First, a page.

Council awards £370k to Southwark community organisations at forefront of COVID-19 response

29 March 2021

Southwark Council has approved the latest round of funding for voluntary organisations whose work brings together the borough’s diverse communities, including those most affected by the pandemic, to help all residents lead happier and healthier lives.

Nearly £370k has been awarded by the council to 16 organisations to help create healthy, integrated and environmentally responsible communities where no one is left behind. This includes supporting Southwark’s most vulnerable residents and those disproportionately affected by COVID-19, such as people from Black and minority ethnic backgrounds.

Common Purpose grants are awarded to initiatives in Southwark that build cohesion across communities, tackle social isolation, and promote a greener borough. This is the second round of two-year grants; new four and two-year grants were awarded for the first time in 2019. Local voluntary organisations had requested longer term funding, as this gives them much more certainty and stability.

One of the grant recipients, Walworth Golden Oldies, is a charity supporting older people from the Windrush Generation. The funding will be used to help their service users access health services, healthy living information and other resources online.

Russell Profitt MBE, Chair of Walworth Golden Oldies, said: “This grant is literally a lifesaver for our elderly Black, Asian and minority ethnic users. It’s particularly welcome at this time, as it will help us expand our efforts to help improve digital skills of local elderly residents.  As we all now live in the 'everything’s on line’ era, it's critically important that elderly people are not left behind in the relentless rush to make everything digital.”

Grant funding will help charity Opening Doors London support older people from the LGBTQ+ community, who are at particular risk of social isolation. As well as connecting service users with activities, events, support and information, they provide specialist training for organisations, such as care homes, housing associations and hospitals, to help them understand the needs of LGBTQ+ people over 50 years old.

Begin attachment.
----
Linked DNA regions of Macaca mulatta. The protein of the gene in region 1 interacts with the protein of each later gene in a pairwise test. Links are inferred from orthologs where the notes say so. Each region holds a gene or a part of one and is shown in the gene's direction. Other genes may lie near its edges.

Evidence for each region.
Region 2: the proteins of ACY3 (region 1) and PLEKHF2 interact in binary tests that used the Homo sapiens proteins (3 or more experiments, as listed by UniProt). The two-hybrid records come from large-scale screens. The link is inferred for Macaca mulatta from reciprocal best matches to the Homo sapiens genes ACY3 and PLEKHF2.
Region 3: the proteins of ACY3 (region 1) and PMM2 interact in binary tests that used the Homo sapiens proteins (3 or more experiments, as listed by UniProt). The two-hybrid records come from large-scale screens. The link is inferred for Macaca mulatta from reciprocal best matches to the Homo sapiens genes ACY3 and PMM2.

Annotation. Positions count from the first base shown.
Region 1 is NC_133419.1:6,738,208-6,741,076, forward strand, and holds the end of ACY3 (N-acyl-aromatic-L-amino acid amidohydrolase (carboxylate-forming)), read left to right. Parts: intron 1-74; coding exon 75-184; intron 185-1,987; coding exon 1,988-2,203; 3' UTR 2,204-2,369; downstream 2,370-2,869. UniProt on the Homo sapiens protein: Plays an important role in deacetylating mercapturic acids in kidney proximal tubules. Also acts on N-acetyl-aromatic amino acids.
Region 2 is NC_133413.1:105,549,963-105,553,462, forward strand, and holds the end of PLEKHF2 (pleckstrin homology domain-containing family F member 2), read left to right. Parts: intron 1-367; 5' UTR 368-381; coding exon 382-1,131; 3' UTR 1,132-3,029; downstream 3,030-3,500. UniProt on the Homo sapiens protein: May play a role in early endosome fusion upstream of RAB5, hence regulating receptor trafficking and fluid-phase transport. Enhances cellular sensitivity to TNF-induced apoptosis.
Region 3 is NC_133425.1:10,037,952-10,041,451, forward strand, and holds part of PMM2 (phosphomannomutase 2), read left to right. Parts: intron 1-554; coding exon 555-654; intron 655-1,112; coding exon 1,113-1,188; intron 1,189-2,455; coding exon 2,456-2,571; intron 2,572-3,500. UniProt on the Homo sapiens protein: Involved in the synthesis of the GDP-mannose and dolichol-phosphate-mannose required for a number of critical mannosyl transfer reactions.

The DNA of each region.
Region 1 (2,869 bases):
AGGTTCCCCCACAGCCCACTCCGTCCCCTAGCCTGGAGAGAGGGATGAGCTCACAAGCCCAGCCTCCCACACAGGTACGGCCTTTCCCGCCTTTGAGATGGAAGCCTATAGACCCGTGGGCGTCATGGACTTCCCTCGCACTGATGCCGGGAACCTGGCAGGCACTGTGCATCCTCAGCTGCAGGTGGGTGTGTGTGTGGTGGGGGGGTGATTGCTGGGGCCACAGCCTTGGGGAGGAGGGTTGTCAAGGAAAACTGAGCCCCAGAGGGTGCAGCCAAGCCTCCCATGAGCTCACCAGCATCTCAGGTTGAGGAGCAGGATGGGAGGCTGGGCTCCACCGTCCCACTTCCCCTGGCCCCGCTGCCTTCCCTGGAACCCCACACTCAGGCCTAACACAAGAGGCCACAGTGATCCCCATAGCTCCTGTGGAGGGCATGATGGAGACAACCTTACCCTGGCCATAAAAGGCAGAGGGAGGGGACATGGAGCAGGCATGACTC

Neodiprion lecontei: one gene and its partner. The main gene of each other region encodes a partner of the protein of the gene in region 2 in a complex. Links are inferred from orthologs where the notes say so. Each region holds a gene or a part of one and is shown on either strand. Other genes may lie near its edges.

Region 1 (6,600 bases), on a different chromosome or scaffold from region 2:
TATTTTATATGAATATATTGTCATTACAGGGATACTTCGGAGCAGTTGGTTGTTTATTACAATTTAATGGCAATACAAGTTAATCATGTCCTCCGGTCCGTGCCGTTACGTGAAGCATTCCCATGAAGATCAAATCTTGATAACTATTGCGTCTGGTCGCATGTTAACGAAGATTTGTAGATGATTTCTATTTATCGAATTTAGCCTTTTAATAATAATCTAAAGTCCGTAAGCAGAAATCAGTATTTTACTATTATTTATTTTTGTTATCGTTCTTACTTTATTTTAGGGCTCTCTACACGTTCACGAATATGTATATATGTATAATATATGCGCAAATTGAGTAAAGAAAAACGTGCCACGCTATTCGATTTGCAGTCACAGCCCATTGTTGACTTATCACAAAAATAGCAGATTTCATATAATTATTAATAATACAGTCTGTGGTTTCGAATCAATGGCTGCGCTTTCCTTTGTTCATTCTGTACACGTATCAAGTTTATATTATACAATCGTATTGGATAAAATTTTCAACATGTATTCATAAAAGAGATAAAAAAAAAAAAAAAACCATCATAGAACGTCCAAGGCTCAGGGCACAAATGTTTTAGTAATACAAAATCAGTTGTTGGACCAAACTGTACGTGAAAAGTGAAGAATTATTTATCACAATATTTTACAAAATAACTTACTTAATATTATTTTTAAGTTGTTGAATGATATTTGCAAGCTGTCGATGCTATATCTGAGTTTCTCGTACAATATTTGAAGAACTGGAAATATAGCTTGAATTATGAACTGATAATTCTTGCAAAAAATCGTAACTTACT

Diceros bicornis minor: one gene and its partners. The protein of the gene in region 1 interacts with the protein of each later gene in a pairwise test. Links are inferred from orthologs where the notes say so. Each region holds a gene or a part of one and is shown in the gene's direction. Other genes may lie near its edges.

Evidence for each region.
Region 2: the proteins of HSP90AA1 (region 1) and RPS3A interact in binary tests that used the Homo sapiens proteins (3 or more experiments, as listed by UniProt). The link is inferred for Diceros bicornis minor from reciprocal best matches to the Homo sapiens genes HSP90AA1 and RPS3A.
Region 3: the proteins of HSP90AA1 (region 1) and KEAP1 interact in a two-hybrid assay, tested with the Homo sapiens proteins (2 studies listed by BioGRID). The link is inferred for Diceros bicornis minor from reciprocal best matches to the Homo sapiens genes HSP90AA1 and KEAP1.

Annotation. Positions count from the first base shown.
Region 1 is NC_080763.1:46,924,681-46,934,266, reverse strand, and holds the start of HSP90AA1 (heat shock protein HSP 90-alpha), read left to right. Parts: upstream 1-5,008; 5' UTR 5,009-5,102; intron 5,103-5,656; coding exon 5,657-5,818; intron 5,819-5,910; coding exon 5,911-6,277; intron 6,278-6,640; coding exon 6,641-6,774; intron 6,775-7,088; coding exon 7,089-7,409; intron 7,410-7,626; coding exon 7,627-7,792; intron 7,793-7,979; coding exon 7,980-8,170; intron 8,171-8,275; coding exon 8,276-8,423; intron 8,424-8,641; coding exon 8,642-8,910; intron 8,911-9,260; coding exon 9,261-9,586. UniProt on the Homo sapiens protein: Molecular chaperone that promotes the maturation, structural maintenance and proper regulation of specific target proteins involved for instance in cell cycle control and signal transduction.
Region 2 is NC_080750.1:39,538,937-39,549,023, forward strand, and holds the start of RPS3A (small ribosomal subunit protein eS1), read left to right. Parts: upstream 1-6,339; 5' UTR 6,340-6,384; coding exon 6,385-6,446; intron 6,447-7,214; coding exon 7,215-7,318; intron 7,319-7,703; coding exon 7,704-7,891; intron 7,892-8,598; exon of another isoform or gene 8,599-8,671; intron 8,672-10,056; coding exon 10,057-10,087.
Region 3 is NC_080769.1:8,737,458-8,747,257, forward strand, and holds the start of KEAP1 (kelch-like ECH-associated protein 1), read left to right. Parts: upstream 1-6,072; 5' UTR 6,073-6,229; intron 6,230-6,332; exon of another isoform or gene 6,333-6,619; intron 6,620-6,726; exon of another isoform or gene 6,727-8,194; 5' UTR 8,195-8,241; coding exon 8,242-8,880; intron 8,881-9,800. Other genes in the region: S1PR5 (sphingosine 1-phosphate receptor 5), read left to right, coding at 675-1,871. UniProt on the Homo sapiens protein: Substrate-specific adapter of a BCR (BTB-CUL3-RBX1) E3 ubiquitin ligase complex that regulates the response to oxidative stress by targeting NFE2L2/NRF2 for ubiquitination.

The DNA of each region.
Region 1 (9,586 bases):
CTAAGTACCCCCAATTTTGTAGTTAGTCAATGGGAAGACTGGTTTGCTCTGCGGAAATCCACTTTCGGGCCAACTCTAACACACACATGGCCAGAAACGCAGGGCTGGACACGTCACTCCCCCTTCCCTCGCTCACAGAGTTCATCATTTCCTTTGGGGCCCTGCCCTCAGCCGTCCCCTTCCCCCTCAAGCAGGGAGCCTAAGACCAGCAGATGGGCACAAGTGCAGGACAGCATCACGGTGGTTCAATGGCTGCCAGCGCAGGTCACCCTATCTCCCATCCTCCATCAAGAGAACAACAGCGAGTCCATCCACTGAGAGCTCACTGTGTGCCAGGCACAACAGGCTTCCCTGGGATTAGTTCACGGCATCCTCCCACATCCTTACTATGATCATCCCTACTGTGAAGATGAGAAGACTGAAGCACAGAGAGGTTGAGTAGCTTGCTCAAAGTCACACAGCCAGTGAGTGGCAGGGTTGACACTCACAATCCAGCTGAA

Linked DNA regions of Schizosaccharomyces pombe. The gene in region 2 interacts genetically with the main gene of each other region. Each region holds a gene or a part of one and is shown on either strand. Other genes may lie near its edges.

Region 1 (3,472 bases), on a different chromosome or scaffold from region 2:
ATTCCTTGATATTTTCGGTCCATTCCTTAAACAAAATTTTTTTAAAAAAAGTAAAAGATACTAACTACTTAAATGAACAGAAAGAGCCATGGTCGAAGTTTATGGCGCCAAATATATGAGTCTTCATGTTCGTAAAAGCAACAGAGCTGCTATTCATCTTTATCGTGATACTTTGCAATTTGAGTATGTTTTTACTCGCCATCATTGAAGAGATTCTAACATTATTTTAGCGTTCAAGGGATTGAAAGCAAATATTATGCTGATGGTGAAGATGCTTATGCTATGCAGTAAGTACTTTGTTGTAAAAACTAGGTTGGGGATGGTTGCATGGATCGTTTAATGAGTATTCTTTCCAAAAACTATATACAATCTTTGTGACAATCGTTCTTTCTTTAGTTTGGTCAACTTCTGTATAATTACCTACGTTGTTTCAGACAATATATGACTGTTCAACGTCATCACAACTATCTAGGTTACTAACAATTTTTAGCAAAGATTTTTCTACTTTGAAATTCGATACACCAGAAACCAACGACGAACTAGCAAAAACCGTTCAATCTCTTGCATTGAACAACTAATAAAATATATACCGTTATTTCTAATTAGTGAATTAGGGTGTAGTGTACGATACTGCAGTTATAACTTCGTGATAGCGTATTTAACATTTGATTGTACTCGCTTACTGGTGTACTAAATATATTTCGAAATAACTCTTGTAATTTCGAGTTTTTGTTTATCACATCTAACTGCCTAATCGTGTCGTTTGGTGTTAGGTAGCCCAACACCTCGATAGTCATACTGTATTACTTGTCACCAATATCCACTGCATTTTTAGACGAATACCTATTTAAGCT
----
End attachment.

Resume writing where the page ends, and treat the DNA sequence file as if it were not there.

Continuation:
Adrian Beaumont, Head of Operations and Communications at Opening Doors London, said: “We are able to utilise this funding with LGBTQ+ people over 50 in Southwark to help reduce social isolation and loneliness with specialist support services and access to online groups.”

Educational charity Global Generation was awarded a grant for their environmental action initiative, Paper Garden, which encourages local young people to volunteer, learn from nature, and share their ideas about the rapidly changing areas of Canada Water.

Emma Trueman, Paper Garden Manager at Global Generation, said: “Thanks to the Common Purpose grant, we’re able to offer 60 free spaces to local young people on our Paper Garden youth programme. As a ‘Generator’, young people will look at how they can take positive action to improve their communities, learning about environmental social justice and how to look after their mental and physical health along the way. The project gives them the chance to work with local groups and businesses, get creative, and develop important skills to take with them through school and employment."

Southwark young people already involved with Paper Garden had this to say about the programme:

  • "I feel excited for new experiences." – Eve, Year 6
  • “Being a Generator is a great opportunity to meet new people and learn new skills.” – David, Year 7
  • “I feel happy that I'm doing something to save the planet and the environment." – Victoria, Year 8

Cllr Alice Macdonald, Cabinet Member for Communities, Equalities and Neighbourhoods at Southwark Council, said: “Voluntary and community organisations have always played a pivotal role in bringing together communities in Southwark and empowering our residents to lead healthy and fulfilled lives. But the pandemic has truly brought home how much of a lifeline their services and activities are for our residents, especially the most vulnerable.

“Most organisations who benefitted from our last grant funding agilely adapted their services as lockdown began. I’ve been in awe of how they’ve become key players in the community’s COVID-19 crisis response by delivering food and other essentials, and providing support by telephone or online.

“After an incredibly difficult year of being cut off from the outside world, connecting with each other, with nature, and with issues that are close to our hearts has never been more important. I’m delighted that such well-deserving community organisations have been awarded Common Purpose grants to help achieve these aims for all residents.”

Page last updated: 29 March 2021

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